Under articles 45 and 68 of the Basic Law, it is possible for Hong Kong to elect its Chief Executive and the entire LegCo by universal suffrage as "the ultimate aim", subject to two conditions: "in the light of the actual situation in the Hong Kong Special Administrative Region" and "the principle of gradual and orderly progress". On 31 August 2014, the National People's Congress Standing Committee made a Decision to allow Hong Kong people to elect its Chief Executive by universal suffrage, subject to compliance with its requirements governing the composition of the nominating committee. Unfortunately, this arrangement was rejected by legislators in the pan democratic camp in June 2015, thus depriving Hong Kong people of the chance to elect their Chief Executive by universal suffrage.

On the way forward, it would clearly not be in the public interest to hold elections when a pandemic is raging, nor to further broaden the franchise when the electoral process had been hijacked by anti-China elements to turn Hong Kong into an independent political entity. Hong Kong reached a dangerous moment late 2019, when its electorate was in the grip of fear and hatred of the establishment, after months of violent and destructive protests against the government. For that reason, the National People's Congress made a Decision in March 2021 to reform our electoral system with a view to restoring order, balance and rationality in our legislature, and facilitating good governance.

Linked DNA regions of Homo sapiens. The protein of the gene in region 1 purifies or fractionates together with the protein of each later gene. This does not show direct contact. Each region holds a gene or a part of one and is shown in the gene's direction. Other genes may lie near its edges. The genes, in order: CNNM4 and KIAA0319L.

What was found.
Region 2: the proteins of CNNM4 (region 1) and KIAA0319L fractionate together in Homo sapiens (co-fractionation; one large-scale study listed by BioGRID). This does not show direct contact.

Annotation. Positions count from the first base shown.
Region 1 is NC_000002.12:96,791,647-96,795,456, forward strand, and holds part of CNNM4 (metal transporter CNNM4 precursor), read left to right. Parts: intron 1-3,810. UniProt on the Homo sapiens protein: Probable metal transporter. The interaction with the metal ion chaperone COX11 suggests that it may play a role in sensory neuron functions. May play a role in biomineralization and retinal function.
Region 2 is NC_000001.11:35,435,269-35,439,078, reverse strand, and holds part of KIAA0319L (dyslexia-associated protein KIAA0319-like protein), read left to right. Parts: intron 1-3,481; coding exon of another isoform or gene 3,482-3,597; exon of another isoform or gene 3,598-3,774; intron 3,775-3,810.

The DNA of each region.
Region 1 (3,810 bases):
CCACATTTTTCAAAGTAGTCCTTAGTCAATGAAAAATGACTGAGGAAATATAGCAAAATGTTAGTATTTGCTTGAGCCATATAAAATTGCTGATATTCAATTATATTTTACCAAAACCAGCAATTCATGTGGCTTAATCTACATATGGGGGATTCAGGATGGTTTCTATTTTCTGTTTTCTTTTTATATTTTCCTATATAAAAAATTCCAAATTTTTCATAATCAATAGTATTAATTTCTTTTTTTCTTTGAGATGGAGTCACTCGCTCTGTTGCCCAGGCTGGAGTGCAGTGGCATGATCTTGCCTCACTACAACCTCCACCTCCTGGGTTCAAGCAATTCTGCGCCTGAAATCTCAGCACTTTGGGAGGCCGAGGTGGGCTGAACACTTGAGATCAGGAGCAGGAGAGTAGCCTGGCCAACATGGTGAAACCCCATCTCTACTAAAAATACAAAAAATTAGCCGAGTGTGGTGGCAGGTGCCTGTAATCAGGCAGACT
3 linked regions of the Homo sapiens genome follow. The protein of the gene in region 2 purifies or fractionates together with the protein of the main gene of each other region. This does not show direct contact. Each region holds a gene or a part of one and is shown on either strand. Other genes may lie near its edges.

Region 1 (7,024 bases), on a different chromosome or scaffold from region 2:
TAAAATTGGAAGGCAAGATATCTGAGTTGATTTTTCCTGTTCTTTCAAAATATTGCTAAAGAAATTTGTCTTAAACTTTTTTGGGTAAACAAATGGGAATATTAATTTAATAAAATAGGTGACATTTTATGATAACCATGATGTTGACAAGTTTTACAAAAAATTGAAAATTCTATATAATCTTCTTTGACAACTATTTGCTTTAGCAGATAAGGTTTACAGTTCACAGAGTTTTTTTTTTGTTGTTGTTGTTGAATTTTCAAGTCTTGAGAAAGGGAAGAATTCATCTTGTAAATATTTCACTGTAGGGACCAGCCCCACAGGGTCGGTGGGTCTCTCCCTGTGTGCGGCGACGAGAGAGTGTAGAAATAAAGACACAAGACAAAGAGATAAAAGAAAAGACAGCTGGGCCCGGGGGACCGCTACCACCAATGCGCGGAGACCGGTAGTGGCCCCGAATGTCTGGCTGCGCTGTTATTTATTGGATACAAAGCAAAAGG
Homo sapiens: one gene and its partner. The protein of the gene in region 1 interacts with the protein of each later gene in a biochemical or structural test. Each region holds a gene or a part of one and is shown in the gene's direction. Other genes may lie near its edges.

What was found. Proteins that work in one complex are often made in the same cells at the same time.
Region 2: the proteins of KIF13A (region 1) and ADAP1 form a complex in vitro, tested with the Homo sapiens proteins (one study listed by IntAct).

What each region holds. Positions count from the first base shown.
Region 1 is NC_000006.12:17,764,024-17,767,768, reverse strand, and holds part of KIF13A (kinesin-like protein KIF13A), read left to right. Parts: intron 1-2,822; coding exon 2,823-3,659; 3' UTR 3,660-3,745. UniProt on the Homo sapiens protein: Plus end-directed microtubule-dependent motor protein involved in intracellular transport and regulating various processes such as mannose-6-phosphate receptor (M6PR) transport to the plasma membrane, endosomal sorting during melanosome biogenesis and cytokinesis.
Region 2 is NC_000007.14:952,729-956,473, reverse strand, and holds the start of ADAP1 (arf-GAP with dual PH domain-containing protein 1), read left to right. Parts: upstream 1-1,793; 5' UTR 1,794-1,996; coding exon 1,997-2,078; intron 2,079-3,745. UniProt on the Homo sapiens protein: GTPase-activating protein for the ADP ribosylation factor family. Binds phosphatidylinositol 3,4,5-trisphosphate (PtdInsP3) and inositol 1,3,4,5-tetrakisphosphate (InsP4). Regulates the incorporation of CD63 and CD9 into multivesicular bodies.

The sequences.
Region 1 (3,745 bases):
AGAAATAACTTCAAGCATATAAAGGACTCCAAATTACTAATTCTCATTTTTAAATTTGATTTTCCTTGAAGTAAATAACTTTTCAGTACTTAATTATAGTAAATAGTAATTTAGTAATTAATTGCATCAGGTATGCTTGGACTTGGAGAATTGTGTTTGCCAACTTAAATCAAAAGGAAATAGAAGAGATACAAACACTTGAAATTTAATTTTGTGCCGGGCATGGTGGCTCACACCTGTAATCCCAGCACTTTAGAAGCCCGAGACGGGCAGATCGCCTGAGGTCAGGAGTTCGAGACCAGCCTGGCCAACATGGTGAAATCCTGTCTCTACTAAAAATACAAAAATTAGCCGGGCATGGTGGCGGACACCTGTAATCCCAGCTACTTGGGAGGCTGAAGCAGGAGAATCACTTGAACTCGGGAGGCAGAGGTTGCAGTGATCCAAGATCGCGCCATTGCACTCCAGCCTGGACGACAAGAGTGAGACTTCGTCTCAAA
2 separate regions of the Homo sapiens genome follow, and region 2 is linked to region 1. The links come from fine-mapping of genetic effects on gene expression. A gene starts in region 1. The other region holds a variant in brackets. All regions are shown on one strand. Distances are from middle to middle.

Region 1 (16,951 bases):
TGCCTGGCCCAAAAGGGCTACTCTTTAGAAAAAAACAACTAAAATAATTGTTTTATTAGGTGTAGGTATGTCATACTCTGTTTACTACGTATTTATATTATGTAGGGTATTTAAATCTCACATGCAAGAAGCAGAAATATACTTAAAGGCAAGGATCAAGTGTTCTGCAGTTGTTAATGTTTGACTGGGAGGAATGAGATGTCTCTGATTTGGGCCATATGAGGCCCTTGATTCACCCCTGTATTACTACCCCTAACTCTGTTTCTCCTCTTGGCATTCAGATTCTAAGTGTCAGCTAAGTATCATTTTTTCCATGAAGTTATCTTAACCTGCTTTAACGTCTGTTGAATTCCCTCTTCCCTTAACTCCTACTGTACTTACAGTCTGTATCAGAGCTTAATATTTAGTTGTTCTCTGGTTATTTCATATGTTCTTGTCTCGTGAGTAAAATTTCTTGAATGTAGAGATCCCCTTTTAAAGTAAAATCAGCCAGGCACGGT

After serving 13 years in the legislature, I am saddened by the way our opposition had become increasingly anti-China and radicalised, using filibuster tactics to obstruct government business and any measure that would enhance integration with mainland China. As a SAR of China, it is not in our interest to have a legislature dominated by obstructionists and anti-China elements. The principle that only true patriots should be allowed to govern Hong Kong is a no-brainer.

Under our new system, our legislature will be broadened to 90 people, drawn from three sectors - 20 elected in geographical constituencies, 30 in functional constituencies and 40 by the Election Committee. I am participating in election by universal suffrage in the geographical constituency of Hong Kong Island West. I hope to be elected, and look forward to working in a more inclusive, more broadly based, civilised and competent legislature in the New Year.

Copyrights © New People's Party. All Rights Reserved.